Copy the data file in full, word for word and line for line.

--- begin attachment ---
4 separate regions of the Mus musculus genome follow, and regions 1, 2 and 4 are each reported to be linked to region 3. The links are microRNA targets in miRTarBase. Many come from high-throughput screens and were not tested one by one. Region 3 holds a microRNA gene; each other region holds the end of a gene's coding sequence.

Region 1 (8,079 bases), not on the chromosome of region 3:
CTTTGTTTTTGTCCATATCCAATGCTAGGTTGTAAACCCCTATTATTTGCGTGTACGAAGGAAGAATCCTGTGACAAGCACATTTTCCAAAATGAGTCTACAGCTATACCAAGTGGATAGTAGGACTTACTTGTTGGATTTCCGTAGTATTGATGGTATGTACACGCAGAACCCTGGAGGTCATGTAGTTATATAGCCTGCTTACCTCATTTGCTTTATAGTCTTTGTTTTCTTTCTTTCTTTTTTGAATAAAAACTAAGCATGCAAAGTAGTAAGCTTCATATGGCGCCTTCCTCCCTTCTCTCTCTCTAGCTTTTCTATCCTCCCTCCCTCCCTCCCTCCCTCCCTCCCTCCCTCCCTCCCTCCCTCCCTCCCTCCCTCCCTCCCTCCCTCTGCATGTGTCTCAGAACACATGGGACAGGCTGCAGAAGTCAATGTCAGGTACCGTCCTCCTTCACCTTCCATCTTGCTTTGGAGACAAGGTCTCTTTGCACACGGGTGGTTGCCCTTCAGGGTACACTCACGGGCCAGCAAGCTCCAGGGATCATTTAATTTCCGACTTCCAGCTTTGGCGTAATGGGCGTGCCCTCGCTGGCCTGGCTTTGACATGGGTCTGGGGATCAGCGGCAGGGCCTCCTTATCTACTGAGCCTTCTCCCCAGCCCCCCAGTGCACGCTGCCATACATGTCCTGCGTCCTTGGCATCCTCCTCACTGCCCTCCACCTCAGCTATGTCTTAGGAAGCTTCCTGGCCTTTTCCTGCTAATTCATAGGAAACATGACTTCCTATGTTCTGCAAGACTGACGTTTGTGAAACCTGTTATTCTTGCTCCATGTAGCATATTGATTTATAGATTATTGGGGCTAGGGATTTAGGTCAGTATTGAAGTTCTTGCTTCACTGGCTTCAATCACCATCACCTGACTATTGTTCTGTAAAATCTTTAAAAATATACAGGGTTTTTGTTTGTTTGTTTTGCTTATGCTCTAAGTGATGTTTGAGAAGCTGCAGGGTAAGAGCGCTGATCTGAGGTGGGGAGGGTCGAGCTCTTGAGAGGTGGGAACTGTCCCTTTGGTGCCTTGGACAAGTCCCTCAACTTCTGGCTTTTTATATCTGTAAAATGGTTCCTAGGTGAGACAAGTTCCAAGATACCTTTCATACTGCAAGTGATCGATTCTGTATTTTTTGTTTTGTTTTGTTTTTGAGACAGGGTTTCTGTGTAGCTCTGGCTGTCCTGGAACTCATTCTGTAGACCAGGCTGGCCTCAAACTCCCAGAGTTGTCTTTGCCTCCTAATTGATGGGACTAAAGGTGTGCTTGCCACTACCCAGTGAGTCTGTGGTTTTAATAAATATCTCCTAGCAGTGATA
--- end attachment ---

4 separate regions of the Mus musculus genome follow, and regions 1, 2 and 4 are each reported to be linked to region 3. The links are microRNA targets in miRTarBase. Many come from high-throughput screens and were not tested one by one. Region 3 holds a microRNA gene; each other region holds the end of a gene's coding sequence.

Region 1 (8,079 bases), not on the chromosome of region 3:
CTTTGTTTTTGTCCATATCCAATGCTAGGTTGTAAACCCCTATTATTTGCGTGTACGAAGGAAGAATCCTGTGACAAGCACATTTTCCAAAATGAGTCTACAGCTATACCAAGTGGATAGTAGGACTTACTTGTTGGATTTCCGTAGTATTGATGGTATGTACACGCAGAACCCTGGAGGTCATGTAGTTATATAGCCTGCTTACCTCATTTGCTTTATAGTCTTTGTTTTCTTTCTTTCTTTTTTGAATAAAAACTAAGCATGCAAAGTAGTAAGCTTCATATGGCGCCTTCCTCCCTTCTCTCTCTCTAGCTTTTCTATCCTCCCTCCCTCCCTCCCTCCCTCCCTCCCTCCCTCCCTCCCTCCCTCCCTCCCTCCCTCCCTCCCTCCCTCTGCATGTGTCTCAGAACACATGGGACAGGCTGCAGAAGTCAATGTCAGGTACCGTCCTCCTTCACCTTCCATCTTGCTTTGGAGACAAGGTCTCTTTGCACACGGGTGGTTGCCCTTCAGGGTACACTCACGGGCCAGCAAGCTCCAGGGATCATTTAATTTCCGACTTCCAGCTTTGGCGTAATGGGCGTGCCCTCGCTGGCCTGGCTTTGACATGGGTCTGGGGATCAGCGGCAGGGCCTCCTTATCTACTGAGCCTTCTCCCCAGCCCCCCAGTGCACGCTGCCATACATGTCCTGCGTCCTTGGCATCCTCCTCACTGCCCTCCACCTCAGCTATGTCTTAGGAAGCTTCCTGGCCTTTTCCTGCTAATTCATAGGAAACATGACTTCCTATGTTCTGCAAGACTGACGTTTGTGAAACCTGTTATTCTTGCTCCATGTAGCATATTGATTTATAGATTATTGGGGCTAGGGATTTAGGTCAGTATTGAAGTTCTTGCTTCACTGGCTTCAATCACCATCACCTGACTATTGTTCTGTAAAATCTTTAAAAATATACAGGGTTTTTGTTTGTTTGTTTTGCTTATGCTCTAAGTGATGTTTGAGAAGCTGCAGGGTAAGAGCGCTGATCTGAGGTGGGGAGGGTCGAGCTCTTGAGAGGTGGGAACTGTCCCTTTGGTGCCTTGGACAAGTCCCTCAACTTCTGGCTTTTTATATCTGTAAAATGGTTCCTAGGTGAGACAAGTTCCAAGATACCTTTCATACTGCAAGTGATCGATTCTGTATTTTTTGTTTTGTTTTGTTTTTGAGACAGGGTTTCTGTGTAGCTCTGGCTGTCCTGGAACTCATTCTGTAGACCAGGCTGGCCTCAAACTCCCAGAGTTGTCTTTGCCTCCTAATTGATGGGACTAAAGGTGTGCTTGCCACTACCCAGTGAGTCTGTGGTTTTAATAAATATCTCCTAGCAGTGATA